In the midst of all the brainstorming, freak outs, and preparations to get the menu planned for the CRA benefit pop-up dinner, I realized something. There is nothing truly “new” in food.
Now, you could say there are groundbreaking chefs that create food that you have never seen before, but I guarantee it has already been done, in some way, in some form.
We (CRUX) were working on a dish that started as a simple green tea shooter. Nothing really out of the ordinary I suppose, other than the fact that the tea, in this tasting menu, came at the beginning of the meal. It started with just the idea that the astringency of the green tea should give you that tooth-etching, I-just-washed-my-mouth-out, palate-cleansing effect. That was the idea…
A couple of nights ago, around 2am, when I found myself perusing everything I could find on the Internet about tea, I ran into Dave Beran via Facebook chat and congratulated him on Next’s new Thai-inspired menu. The conversation continued and eventually he sent me a link to “everything is a remix”.
Immediately my view on originality had changed, as I’m sure yours will, too. And with that, I thought: “How about we rip off every chef that we respect the most in one dish?”. And then this happened…
Green Tea (Heston Blumenthal), Fisherman’s Friend (Paul Liebrandt), Tobacco (Grant Achatz), Hay (Rene Redzepi)
This one was easy. Heston’s play on hot and cold tea is a dish that anyone reading this blog probably already knows. We just took it one step further. Our hot side is Matcha, and our cold side is Chinese Royal Jasmine. To sweeten the floral side up a bit, we infused simple syrup with some hay (that we picked up down the street from a police trailer imprisoning some pretty horses). Thank you, Rare Tea Cellar, and thank you, Chicago Police Department.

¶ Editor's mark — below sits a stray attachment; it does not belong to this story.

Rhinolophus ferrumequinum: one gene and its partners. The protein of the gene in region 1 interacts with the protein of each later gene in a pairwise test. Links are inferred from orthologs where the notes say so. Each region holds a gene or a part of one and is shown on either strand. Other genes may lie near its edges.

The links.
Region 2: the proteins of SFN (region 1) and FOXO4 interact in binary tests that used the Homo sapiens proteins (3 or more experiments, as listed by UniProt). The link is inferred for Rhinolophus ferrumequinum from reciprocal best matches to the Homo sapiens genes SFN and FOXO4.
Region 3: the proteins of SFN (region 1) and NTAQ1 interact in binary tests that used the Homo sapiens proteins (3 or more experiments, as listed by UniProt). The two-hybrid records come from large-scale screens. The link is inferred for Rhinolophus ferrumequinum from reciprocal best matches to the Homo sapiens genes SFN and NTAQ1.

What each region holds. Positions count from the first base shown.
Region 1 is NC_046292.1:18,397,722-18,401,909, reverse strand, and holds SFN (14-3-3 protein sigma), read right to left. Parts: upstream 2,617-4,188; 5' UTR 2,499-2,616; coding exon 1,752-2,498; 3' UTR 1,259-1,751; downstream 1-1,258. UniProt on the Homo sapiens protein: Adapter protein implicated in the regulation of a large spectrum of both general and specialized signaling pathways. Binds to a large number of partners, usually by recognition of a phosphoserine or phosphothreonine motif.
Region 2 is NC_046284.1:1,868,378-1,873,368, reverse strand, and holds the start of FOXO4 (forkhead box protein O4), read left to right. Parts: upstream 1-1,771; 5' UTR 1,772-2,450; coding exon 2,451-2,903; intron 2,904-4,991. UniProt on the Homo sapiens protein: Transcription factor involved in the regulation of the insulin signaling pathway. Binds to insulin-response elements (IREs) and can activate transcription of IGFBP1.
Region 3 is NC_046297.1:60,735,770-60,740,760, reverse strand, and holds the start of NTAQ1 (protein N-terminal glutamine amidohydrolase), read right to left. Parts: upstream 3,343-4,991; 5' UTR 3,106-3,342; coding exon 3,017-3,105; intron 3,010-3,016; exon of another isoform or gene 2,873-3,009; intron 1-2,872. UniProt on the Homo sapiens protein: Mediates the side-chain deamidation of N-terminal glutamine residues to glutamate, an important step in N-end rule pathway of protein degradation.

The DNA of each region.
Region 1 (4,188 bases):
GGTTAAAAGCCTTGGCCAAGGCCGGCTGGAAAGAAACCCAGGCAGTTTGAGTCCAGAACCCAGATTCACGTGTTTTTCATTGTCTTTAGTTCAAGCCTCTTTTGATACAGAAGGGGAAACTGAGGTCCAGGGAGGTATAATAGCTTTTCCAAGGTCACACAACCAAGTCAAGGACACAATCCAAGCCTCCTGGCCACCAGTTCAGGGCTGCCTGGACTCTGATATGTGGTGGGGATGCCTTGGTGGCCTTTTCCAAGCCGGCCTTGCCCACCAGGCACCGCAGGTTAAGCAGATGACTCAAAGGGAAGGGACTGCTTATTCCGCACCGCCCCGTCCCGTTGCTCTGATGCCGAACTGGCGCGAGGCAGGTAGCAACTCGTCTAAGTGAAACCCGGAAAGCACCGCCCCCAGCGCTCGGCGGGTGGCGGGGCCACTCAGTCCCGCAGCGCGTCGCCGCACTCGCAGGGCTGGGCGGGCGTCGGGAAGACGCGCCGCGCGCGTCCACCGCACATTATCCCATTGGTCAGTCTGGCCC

In watching “A Matter Of Taste,” the HBO documentary about Paul Liebrandt, I remembered he spoke about an amuse of Fisherman’s Friend. What he did with this, I don’t know. But we will take the elements of this lozenge (eucalyptus, licorice, and menthol) and place them individually next to the cup for an aromatic accoutrement.
Don’t shriek. It wont give you cancer to eat a small amount of a liquid, infused with the spicy, robust, and deliciously sun-dried leaf of the south, and later set with pectin and frozen to make a chewy little ice cube garnish for our cold side of the dish. In my opinion, the tobacco and blackberry dish served at Alinea may be the smartest, tastiest, and daring thing I’ve ever put in my mouth. Please, no jokes.
Now I have to admit, this was already in the dish before we took it to the new level of “let steal everyone else’s shit.” But it just made sense. Hay is grass. Grass is natural. Redzepi is the godfather of all things earth-like.
(No image. That would be incriminating.)
I believe it was Picasso who said, “Good artists copy, other artists steal.” So with that, we look forward to serving one dish that embodies our four favorite chefs on August 19th.
All Pictures can be enlarged by clicking on the imagae.